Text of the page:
“There’s no such thing as homosexuality, just the struggle with sin”
I immediately thought of the film But I’m a Cheerleader, the 1999 camp comedy directed by Jamie Babbit, as the film progressed and the storyline unfolded in The Miseducation of Cameron Post. Whilst exploring the same idea of sexual conversion camps in America, both main characters written as young high school girls and stories woven with religious tones, The Miseducation of Cameron Post hit me much, much harder on an emotional level. Less kitsch, more organic, and a lot more stress placed on the impression and manipulation these kids are forced into. Based on the novel of the same title and directed by The Bisexuals own Desiree Akhavan, this Sundance awarded film is a must-see.
Chloe Grace Moretz (Kick-Ass, Carrie) performs winsomely as the quiet orphan Cameron, neither expressive nor passive in her sexuality yet knowing it’s something not to be communicated to her evangelion guardians. Set in 1993, Cameron is discovered together with her classmate Coley (Quinn Shepherd, Midnight Sun) and forced into the heavily religious camp ‘God’s Promise’ – a conversion therapy centre with an anti-homosexual ideology, she learns about the other members’ (or ‘disciples’ as the camp guardians name them) stories. The plethora of characters range from the Native American ‘two-spirit’ Adam (Forrest Goodluck, The Revenant) and the rebellious Jane (Sasha Lane, American Honey) who’s prosthetic leg hides her stash of weed. Owen Campbell, from the youthful and eerie Super Dark Times that I have previously reviewed, impressed me once again as Mark; deemed ‘too feminine’ by his own father, he is sentenced away to the same camp as Cameron and subjected to odd conversion therapies in order to correct him.
These characters are placed somewhere incredibly religious, and the centre’s radical beliefs within the narrative are used to manipulate innocent children into a certain mindset. However, the main theme of the film overall expresses more of an impactful comment on the action of adults against kids and teenagers and how they mentally (and physically) subjugate them into their own specific beliefs. Cameron is the beacon of this idea, stating ‘I don’t think of myself as a homosexual. I don’t think of myself as anything’. Moretzs character was given a label by adults, one they believed to be wrong, taking it upon themselves to ‘fix’ her despite Cameron herself not seeing the fault in herself. Her story and her character’s interactions with the other kids, all from different backgrounds and cultures, implies that they are made to feel out of place in a world where they were already comfortable. The final scene, quiet and quite the anti-climax, solidifies this even more – the problem is not in person but in the way they’re made to feel.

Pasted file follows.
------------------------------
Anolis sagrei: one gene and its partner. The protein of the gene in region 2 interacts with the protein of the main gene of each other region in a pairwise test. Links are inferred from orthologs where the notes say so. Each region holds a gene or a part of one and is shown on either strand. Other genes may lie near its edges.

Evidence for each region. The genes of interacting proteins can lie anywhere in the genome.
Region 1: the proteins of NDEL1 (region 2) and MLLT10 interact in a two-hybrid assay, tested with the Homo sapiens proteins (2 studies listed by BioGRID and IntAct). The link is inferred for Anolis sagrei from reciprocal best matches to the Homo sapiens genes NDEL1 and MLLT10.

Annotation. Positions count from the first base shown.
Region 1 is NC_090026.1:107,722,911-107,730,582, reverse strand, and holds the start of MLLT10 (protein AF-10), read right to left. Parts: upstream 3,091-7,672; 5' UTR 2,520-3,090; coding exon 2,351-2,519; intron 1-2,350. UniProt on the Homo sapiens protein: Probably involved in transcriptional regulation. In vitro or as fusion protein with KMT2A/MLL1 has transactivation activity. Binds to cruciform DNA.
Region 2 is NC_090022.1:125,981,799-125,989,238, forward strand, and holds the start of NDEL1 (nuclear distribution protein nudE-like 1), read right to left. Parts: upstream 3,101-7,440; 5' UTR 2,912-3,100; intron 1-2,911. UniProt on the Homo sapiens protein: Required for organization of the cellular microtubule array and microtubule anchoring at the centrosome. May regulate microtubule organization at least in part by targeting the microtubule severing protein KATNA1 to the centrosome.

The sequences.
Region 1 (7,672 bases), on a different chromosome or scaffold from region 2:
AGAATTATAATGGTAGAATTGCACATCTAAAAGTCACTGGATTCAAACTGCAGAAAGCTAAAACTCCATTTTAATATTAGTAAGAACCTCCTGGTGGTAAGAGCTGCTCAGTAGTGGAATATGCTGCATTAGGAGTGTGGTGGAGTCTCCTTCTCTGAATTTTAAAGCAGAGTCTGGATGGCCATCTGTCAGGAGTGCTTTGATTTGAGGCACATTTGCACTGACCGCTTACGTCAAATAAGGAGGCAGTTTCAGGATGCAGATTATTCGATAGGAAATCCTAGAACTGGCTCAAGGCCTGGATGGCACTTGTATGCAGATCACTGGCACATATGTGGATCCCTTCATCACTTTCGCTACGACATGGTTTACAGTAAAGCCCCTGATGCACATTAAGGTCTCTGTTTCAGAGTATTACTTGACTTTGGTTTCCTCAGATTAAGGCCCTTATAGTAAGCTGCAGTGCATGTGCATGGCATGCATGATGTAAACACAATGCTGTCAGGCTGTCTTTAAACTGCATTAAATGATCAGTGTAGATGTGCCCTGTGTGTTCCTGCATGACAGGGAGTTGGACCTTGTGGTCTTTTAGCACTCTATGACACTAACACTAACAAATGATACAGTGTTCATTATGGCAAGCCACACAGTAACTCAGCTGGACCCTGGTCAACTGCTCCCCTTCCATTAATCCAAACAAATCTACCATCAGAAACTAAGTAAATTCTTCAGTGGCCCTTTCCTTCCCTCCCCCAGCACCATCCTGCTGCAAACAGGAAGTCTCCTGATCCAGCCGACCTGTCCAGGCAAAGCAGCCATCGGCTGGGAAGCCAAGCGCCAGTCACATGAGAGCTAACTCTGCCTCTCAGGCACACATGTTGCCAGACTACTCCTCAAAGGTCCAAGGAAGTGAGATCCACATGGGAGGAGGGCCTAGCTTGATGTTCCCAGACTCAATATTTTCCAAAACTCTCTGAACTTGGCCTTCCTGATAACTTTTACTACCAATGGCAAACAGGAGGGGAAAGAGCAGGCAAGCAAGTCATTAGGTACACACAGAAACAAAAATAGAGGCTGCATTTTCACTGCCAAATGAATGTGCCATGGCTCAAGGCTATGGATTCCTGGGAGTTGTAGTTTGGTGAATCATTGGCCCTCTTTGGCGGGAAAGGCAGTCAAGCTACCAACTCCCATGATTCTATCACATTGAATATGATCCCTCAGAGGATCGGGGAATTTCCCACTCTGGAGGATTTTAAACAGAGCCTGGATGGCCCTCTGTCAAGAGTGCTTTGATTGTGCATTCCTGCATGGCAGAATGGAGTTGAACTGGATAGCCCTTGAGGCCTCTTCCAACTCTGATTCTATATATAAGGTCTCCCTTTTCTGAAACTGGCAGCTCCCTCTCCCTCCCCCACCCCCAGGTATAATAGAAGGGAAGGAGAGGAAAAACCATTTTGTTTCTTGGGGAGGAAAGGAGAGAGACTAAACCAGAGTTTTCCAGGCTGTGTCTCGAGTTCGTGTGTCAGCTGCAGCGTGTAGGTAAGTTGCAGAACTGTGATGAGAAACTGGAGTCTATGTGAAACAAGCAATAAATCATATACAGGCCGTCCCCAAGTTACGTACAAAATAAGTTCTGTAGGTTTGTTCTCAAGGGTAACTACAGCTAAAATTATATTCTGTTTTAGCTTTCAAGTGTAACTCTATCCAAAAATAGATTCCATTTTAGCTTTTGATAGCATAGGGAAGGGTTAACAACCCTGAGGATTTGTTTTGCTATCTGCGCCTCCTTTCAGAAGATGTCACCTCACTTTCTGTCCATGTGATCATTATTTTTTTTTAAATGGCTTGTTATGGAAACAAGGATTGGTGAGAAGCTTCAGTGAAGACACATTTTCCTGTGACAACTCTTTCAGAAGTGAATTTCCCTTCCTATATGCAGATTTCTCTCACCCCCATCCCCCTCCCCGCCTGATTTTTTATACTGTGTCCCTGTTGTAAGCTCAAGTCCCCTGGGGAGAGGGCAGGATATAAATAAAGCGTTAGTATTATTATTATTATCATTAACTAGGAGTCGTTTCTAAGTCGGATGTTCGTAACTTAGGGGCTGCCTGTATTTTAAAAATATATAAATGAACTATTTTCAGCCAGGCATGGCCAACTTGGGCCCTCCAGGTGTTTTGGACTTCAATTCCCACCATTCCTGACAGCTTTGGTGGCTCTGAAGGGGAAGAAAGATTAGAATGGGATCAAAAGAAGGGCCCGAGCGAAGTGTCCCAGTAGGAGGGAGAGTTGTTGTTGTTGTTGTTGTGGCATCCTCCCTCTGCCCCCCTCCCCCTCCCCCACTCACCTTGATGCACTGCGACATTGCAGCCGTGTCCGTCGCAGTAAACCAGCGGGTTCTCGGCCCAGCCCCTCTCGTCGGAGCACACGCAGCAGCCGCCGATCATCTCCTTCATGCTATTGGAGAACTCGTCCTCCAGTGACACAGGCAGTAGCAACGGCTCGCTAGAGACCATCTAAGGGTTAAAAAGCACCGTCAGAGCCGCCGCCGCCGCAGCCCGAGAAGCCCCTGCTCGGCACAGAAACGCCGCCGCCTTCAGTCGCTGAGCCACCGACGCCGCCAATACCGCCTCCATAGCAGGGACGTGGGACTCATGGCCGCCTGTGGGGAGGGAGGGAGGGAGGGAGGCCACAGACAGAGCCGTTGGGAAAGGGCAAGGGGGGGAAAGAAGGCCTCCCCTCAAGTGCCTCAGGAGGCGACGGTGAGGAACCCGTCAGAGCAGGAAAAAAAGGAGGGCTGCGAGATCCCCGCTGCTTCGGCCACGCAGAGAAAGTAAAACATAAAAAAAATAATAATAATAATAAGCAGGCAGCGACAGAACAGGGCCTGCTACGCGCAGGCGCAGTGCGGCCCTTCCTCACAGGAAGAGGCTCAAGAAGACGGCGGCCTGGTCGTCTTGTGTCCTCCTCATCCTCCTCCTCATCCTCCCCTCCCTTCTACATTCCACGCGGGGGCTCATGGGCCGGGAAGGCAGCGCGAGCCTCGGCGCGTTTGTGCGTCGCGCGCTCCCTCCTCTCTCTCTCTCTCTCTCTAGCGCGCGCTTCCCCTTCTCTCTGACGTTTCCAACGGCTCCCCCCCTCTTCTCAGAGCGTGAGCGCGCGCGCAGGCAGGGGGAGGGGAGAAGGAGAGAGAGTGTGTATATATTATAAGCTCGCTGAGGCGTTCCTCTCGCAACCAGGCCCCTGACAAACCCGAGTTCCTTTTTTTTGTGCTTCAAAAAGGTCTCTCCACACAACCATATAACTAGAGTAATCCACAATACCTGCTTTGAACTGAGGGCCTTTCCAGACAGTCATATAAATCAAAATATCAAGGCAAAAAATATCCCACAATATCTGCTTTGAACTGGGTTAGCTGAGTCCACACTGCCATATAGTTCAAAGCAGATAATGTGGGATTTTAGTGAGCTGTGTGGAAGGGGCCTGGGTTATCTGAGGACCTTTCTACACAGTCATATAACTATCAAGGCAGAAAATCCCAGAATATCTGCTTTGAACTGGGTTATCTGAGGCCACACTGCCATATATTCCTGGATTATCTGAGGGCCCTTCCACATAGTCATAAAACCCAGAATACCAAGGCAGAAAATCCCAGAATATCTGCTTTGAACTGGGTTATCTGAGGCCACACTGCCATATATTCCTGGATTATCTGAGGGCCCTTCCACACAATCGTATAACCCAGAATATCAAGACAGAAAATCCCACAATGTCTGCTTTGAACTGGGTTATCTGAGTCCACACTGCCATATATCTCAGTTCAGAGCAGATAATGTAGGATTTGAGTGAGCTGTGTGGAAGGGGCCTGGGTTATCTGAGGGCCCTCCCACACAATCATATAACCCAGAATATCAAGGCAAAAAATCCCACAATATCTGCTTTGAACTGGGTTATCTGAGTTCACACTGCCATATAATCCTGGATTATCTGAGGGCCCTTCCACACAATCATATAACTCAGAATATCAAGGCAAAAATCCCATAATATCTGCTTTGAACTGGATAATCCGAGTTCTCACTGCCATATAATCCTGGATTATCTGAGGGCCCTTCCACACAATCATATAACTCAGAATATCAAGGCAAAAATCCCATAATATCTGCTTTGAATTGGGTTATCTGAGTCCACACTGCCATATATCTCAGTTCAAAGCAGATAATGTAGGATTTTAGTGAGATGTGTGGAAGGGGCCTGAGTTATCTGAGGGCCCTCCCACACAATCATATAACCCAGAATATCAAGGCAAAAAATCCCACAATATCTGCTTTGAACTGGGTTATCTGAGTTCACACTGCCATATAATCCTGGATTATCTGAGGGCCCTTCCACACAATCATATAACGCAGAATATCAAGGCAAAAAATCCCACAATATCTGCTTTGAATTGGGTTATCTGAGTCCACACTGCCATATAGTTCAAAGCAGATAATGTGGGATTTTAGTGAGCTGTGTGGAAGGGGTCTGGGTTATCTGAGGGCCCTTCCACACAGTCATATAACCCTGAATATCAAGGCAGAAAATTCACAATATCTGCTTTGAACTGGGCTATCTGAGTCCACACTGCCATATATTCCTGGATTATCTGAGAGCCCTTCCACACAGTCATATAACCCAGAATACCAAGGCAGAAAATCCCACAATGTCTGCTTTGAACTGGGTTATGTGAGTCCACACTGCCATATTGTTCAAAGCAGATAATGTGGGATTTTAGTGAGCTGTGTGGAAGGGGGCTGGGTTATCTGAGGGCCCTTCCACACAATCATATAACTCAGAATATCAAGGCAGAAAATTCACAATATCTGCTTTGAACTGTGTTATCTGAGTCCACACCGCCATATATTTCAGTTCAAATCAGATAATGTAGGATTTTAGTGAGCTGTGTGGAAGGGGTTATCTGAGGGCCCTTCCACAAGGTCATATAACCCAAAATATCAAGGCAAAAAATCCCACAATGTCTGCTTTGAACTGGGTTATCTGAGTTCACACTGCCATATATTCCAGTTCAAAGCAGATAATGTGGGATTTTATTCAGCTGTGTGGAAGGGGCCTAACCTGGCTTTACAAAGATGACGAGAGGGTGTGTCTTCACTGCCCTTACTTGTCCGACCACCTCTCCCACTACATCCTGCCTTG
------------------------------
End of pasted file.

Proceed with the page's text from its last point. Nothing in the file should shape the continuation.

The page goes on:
This theme becomes more impactful in The Miseducation of Cameron Post than in other similar stories such as But I’m a Cheerleader largely due to the cinematography (accomplished beautifully by Ashely Connor). The lighting is conscientiously placed to denote the importance of youth’s bonds, bathing the main trio of Cameron, Jane, and Adam in soft warm lights to express their needed intimacy in a world where they’re told they’re sinners. This contrasts against the dull and neutral palette of the camp grounds and the various unhappy activities the members do to stop their SSA (same-sexual attraction) such as listing down all the ways they’ve been corrupted in life to make them the way they are. The sounds of this film work in harmony with the attention to colour and lighting as I felt the small noises, like Cameron’s uncomfortable shuffling in a chairs when she’s probed by questions about her intimate acts by camp counsellors, were amplified against the lack of non-diegetic and diegetic music throughout each scenes. This made is easier for the audience to stand on Cameron’s side, allowing us to focus on her movements and body language which Moretz performs with intense authenticity. The audience can truly understand Cameron’s guard she has been forced to put up against the world, one created by betrayal of her loved ones against her own character. These details convey and prove the message of the film to be an important one, containing contemporary issues despite being set in the early ’90s.
The whole atmosphere of The Miseducation of Cameron Post is soft and organic, focusing on the tenderness of youth and its defiance to express itself in its purest way. In contrast, the adult figures seem so rigid and oppressive, but as the story acts out the audience pick up on the fact that they are only this way after being forced themselves to be that way too. The cycle of oppression is clear, with Cameron and her comrades rebelling against it in the only way they can – through a bond with each other that can’t be broken. This film is significant for its message that is importance no matter the time or culture, and Camerons wish to just exist as her natural self is something you will want to experience with her.